But if I’m doing a social media post where I’m summarising the key features of a product to sell, I could paste in the information from a sales page and ask it to create Instagram copy about that product. It’s excellent for this specific task because it’s great at summarising content.
In this way, it can also be useful for ad copy or metadata descriptions if the goal is to succinctly summarise what you’re selling.
So – it can create social media content, but I find it only does a good job if that content is essentially the summary of another piece of content. Otherwise, it’s something that a human is still a bit stronger for.
Because ChatGPT has so many patterns at its fingertips, it can help you spot gaps because it can see what’s missing from the pattern. For this reason, it’s great to help you spot flaws in a project.
Let’s say you’ve written a blog about a topic, and you want to see if there’s any information you’ve missed to make the topic clearer. You can ask ChatGPT to read the posts and, based on x audience understanding y, what is missing? It will give you a list of what you can improve.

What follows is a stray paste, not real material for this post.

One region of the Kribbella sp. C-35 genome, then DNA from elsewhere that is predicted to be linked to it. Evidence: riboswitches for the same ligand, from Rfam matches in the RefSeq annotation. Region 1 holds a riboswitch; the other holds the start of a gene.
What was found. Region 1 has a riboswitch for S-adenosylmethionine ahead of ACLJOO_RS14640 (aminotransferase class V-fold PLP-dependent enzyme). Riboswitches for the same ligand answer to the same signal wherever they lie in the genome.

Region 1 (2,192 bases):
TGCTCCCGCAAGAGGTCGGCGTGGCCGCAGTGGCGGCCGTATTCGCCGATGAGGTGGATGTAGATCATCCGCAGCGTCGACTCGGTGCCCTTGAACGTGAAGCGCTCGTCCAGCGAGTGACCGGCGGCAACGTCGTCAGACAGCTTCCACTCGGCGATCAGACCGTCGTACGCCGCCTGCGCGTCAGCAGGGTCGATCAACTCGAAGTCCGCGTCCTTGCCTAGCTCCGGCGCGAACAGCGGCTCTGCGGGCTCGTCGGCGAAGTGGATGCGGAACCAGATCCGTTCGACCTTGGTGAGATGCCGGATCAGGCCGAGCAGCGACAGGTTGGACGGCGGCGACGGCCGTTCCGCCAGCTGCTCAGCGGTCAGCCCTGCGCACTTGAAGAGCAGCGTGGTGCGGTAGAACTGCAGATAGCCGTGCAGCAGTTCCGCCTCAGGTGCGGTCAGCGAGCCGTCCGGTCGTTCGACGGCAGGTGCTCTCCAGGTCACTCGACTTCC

You could even use this for market research. For example, if you’ve created a sales page, you could then ask it to “imagine it is a specific audience” and ask it what information is missing that might encourage people to buy.
It’s brilliant for helping highlight things your tired brain may have missed.
Challenges with AI and LLMs
There’s a lot of hot debate about AI usage at the moment. But I’m doing my best to be a techno-optimist. I see this as a tool, similar to the printing press or the internet: it is a technology that will create a seismic change in our world, and it’s not going away. Regulation isn’t here yet, and the companies developing it are run by humans who are, like all of us, flawed. So things aren’t perfect. But humanity has experienced this many, many times before: a thing is invented, and then regulation follows.